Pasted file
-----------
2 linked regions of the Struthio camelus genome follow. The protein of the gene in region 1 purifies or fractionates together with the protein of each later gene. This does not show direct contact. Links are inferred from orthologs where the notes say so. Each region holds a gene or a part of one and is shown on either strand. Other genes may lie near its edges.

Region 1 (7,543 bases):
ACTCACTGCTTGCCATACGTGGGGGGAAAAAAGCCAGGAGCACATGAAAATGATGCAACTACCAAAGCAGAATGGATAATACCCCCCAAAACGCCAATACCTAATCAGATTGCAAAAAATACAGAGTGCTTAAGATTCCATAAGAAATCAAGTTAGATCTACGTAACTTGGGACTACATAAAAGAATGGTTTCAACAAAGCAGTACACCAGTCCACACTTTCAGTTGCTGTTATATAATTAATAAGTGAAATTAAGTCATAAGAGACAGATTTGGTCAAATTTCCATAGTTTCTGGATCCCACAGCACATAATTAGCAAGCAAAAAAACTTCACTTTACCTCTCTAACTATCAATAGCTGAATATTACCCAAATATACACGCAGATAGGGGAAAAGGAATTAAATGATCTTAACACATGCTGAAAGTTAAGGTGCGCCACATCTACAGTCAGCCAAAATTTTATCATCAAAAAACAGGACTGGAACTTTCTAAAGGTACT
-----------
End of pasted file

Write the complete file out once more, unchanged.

2 linked regions of the Struthio camelus genome follow. The protein of the gene in region 1 purifies or fractionates together with the protein of each later gene. This does not show direct contact. Links are inferred from orthologs where the notes say so. Each region holds a gene or a part of one and is shown on either strand. Other genes may lie near its edges.

Region 1 (7,543 bases):
ACTCACTGCTTGCCATACGTGGGGGGAAAAAAGCCAGGAGCACATGAAAATGATGCAACTACCAAAGCAGAATGGATAATACCCCCCAAAACGCCAATACCTAATCAGATTGCAAAAAATACAGAGTGCTTAAGATTCCATAAGAAATCAAGTTAGATCTACGTAACTTGGGACTACATAAAAGAATGGTTTCAACAAAGCAGTACACCAGTCCACACTTTCAGTTGCTGTTATATAATTAATAAGTGAAATTAAGTCATAAGAGACAGATTTGGTCAAATTTCCATAGTTTCTGGATCCCACAGCACATAATTAGCAAGCAAAAAAACTTCACTTTACCTCTCTAACTATCAATAGCTGAATATTACCCAAATATACACGCAGATAGGGGAAAAGGAATTAAATGATCTTAACACATGCTGAAAGTTAAGGTGCGCCACATCTACAGTCAGCCAAAATTTTATCATCAAAAAACAGGACTGGAACTTTCTAAAGGTACT